At this point the only Suckless tool I actively use is Dmenu, it's an absolute great launcher especially if you're the kind of person who doesn't really care about having a super fancy looking app, Dmenu is functional and that's all it needs to be.

  • Remove ^M (CTRL-M) Characters from a File in Linux - Putorius

    Operating systems have different ways to handle a newline in their text editors. For example Windows uses a specific carriage return (CR) which is depicted as ^M on Linux, followed by a line feed (LF) to indicate a newline. Linux and UNIX on the other hand use only the line feed to denote the end of a line. This often causes issues when transferring (or even copy and pasting) a file from Windows to Linux. It is hard to spot, and often leaves people scratching their head and wondering why their configuration file is not working.

  • How to install fonts in Gimp on a Chromebook

    Today we are looking at how to install fonts in Gimp on a Chromebook. Please follow the video/audio guide as a tutorial where we explain the process step by step and use the commands below.

  • How to Install Rocket.Chat on CentOS 8

    Rocket.Chat is a free and open-source chat and messaging application built with Meteor. It is an alternative to Slack and allows you to chat with other members, make video and audio calls, create channels and private groups, share files, and folders and many more. It is self-hosted and helps your team to communicate and share ideas on desktop and mobile devices.

  • How to Check Ubuntu Version with Command or Script

    The lsb-release is the standard package for reporting the version on Ubuntu systems. Which is basically written in Python programming language. The lsb-release package provides a command lsb_release used to check Ubuntu version and codename on command line. In this tutorial, you will learn various options to lsb_release command on Ubuntu system.

  • Updated Docker pages

Jetson Xavier system bundles LIPSedge 3D vision camera

LIPS’ IP67-protected “LIPSedge AE400” 3D vision industrial camera is now available with Aaeon’s Linux-driven, AGX Xavier based Boxer-8240AI computer. The RK3399-based camera is built around an Intel RealSense D415 and offers GbE with PoE. Aaeon announced that its Boxer-8240AI edge AI system based on Nvidia’s high-end Jetson AGX Xavier module has received Nvidia Isaac Certification for a bundle that combines the compact, embedded system with LIPS Corp’s LIPSedge AE400 Industrial 3D Camera. The camera is billed as an industrial version of the Intel RealSense dual-lens stereovision camera. Applications for the Aaeon/LIPS offering include autonomous guided vehicles (AGV), vision guided robots, and smart factory systems. Read more

Release of t2 GNU/Linux 20.10

  • T2 20.10 tagged and shipping!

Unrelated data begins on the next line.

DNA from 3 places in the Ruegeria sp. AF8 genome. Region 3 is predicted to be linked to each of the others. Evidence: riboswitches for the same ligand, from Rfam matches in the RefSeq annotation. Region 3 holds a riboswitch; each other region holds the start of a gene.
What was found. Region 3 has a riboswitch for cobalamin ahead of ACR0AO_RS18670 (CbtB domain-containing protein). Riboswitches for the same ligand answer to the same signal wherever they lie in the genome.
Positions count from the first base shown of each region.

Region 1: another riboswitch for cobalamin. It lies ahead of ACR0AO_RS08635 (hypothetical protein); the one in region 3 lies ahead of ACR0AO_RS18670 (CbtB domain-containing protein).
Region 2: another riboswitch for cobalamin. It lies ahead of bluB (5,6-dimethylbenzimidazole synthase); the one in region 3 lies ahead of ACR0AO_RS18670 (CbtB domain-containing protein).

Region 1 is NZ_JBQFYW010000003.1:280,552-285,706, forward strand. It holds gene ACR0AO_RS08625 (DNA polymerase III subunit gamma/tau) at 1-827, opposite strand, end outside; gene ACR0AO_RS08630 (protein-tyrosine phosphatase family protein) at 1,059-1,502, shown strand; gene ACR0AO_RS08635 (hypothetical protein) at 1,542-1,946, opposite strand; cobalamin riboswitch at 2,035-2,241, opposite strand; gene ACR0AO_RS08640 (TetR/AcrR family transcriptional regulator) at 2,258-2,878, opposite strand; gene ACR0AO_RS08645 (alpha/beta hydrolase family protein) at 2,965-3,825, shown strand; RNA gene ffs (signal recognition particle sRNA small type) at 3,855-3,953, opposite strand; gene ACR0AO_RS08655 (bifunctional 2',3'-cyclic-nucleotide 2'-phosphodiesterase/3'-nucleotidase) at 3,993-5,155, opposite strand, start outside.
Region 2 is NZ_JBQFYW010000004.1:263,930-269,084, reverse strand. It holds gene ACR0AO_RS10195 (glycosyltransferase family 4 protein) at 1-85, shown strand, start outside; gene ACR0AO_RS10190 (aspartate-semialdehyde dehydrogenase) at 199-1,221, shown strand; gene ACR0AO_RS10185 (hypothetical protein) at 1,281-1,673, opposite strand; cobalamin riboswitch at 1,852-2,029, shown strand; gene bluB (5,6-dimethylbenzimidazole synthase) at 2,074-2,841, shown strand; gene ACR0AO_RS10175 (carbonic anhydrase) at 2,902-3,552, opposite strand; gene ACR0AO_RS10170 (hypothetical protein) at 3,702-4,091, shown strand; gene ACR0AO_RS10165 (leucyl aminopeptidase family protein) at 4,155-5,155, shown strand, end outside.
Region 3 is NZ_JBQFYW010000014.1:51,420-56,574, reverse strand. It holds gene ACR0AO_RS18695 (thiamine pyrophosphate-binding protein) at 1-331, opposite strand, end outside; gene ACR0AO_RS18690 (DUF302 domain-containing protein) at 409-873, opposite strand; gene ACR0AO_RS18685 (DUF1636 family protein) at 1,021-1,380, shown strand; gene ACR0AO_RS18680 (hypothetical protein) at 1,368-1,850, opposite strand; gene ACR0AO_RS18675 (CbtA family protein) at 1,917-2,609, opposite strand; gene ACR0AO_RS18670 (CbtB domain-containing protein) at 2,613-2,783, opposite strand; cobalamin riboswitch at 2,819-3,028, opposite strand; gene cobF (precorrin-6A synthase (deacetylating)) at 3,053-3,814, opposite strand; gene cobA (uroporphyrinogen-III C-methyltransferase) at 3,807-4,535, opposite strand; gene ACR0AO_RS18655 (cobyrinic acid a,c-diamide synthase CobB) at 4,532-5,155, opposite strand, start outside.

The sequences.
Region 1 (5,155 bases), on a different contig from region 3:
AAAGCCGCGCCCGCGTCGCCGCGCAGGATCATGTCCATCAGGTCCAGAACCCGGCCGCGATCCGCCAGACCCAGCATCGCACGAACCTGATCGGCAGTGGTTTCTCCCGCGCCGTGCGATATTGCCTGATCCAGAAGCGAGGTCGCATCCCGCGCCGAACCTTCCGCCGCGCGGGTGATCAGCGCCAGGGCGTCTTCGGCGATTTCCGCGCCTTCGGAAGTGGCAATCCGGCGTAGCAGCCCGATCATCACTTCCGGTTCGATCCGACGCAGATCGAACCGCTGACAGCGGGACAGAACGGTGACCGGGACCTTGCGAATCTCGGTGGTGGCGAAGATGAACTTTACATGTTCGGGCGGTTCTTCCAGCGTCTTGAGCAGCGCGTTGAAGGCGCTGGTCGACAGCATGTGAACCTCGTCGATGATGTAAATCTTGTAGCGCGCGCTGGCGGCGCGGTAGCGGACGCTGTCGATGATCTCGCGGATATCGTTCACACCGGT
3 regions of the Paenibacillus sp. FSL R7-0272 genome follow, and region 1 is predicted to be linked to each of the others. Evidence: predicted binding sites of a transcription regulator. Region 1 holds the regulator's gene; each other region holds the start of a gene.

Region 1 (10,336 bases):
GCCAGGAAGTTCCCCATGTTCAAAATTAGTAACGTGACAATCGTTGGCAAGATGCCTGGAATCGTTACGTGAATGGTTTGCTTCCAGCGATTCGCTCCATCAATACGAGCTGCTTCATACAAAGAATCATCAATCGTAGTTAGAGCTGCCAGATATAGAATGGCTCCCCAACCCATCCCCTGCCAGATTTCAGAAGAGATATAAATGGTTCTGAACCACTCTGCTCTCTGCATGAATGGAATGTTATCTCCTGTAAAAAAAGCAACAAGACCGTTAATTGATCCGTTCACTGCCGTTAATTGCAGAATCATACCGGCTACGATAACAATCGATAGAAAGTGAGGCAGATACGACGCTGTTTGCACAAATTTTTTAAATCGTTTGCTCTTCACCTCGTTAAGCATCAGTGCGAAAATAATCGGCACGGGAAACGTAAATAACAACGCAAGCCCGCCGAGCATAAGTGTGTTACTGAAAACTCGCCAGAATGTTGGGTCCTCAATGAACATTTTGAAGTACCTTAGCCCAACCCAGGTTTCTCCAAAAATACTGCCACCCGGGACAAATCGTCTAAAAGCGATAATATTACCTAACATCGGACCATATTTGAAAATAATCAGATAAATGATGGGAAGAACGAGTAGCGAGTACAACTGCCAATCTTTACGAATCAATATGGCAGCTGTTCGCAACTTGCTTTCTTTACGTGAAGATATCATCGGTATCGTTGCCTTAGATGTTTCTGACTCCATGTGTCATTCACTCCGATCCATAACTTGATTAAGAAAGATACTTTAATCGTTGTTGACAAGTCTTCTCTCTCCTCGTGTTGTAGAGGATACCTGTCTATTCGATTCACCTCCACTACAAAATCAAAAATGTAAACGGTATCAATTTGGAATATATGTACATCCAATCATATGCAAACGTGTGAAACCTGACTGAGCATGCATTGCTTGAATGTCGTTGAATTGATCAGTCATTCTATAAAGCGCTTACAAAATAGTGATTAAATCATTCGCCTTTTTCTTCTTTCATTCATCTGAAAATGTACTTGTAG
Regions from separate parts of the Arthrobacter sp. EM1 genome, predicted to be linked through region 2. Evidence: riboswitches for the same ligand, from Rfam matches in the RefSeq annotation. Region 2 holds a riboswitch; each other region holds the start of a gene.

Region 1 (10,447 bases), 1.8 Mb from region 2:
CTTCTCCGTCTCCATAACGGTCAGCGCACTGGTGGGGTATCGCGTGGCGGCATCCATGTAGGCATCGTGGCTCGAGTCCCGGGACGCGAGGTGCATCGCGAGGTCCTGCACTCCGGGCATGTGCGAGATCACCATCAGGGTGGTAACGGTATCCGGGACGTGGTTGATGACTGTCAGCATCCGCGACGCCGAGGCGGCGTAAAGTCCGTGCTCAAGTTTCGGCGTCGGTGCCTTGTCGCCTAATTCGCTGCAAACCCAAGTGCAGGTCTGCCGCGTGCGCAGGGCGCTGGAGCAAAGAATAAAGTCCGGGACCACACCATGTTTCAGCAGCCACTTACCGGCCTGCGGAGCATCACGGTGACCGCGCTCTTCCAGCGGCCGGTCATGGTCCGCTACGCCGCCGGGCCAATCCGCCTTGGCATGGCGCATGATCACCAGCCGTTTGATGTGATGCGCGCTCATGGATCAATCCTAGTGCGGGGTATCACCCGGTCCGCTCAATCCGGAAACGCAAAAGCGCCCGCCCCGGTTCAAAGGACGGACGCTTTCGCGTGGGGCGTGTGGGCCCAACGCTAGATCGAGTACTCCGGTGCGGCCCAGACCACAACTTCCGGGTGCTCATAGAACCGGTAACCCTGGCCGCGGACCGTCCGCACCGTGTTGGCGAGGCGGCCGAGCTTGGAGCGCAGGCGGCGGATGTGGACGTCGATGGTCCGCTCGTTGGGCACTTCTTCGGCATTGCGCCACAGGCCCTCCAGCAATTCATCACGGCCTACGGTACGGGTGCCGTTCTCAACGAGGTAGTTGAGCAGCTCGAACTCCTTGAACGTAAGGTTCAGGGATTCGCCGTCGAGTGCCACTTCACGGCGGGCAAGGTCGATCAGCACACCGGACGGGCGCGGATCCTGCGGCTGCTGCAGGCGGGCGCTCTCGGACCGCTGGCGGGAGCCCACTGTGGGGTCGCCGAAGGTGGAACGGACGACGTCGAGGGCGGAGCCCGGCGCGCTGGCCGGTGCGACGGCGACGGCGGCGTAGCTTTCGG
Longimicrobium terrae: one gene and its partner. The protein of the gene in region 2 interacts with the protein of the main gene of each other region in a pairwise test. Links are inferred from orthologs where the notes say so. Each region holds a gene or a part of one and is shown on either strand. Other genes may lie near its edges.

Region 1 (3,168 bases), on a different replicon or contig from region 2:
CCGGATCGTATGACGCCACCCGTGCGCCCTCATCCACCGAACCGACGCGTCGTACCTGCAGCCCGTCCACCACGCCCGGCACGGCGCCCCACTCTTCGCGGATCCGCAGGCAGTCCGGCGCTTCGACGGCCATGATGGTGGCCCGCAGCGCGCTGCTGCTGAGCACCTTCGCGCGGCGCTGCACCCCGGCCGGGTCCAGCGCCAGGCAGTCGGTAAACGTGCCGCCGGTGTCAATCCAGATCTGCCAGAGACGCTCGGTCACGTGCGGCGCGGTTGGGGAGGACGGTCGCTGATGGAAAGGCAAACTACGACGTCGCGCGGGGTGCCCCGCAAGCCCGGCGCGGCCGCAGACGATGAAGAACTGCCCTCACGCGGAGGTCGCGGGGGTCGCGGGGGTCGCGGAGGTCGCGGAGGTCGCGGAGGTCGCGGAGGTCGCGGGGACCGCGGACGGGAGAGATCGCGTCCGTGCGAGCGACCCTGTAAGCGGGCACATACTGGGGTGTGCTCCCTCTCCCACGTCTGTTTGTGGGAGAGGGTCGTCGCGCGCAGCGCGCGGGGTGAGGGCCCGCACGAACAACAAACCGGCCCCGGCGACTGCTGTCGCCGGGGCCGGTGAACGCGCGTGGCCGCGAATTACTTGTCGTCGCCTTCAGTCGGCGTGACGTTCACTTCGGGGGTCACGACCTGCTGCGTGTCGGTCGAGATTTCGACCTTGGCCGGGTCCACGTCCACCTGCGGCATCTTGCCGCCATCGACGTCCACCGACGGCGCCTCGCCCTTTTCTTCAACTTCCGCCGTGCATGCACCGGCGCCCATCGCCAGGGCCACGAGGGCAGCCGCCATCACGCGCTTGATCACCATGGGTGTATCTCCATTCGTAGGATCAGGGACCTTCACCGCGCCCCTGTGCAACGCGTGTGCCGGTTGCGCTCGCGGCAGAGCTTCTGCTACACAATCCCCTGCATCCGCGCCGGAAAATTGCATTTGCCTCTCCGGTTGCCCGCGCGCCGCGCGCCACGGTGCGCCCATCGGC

A decade in the making, T2 version 20.10 was finally tagged and shipped! Grab your favorite release ISO, e.g. highly optimized AMD64, PPC64 for your PS3, MIPS64 for your Sgi Octane or any other of our release builds for playing along at home!

  • t2 Linux 20.10 released

    The 20.10 release of the t2 Linux distribution is available.

Canonical/Ubuntu: FOSDEM 2021 Community DevRoom, Snap Store and Ubuntu Technical Board Call For Nominations

  • Laura Czajkowski: FOSDEM Community Devroom 2021 CFP

    The twenty-first edition of FOSDEM will take place 6-7 February, 2021 – online, and we’re happy to announce that there will be a virtual Community DevRoom as part of the event.

  • When you need the numbers just right – benchmark and profiling applications in the Snap Store | Ubuntu

    The world of software is a vast and complex one, often too difficult to easily assess by human intuition alone. Which is why detailed and accurate measurements of software behavior are essential in helping us understand and gauge how well our applications perform. The Snap Store has a fair share of productivity tools and utilities, including a wide range of benchmarking and profiling tools. These are designed to help developers, system administrators and hardcore enthusiasts get a precise sense of their software, whether as part of research and design or for troubleshooting ongoing problems in production environments. Let’s have a little tour.

  • Ubuntu Fridge | Ubuntu Technical Board Call For Nominations

    The Ubuntu Technical Board is responsible for the technical direction of Ubuntu. It makes decisions on package selection, packaging policy, installation systems and processes, kernel, X server, display management, library versions, and dependencies. The board works with relevant teams to establish a consensus on the right path to take, especially where diverse elements of Ubuntu cannot find consensus on shared components. The current Technical Board is expiring at the end of the year, and the Community Council would like to confirm a new Technical Board, consisting of five people, who will serve for two years.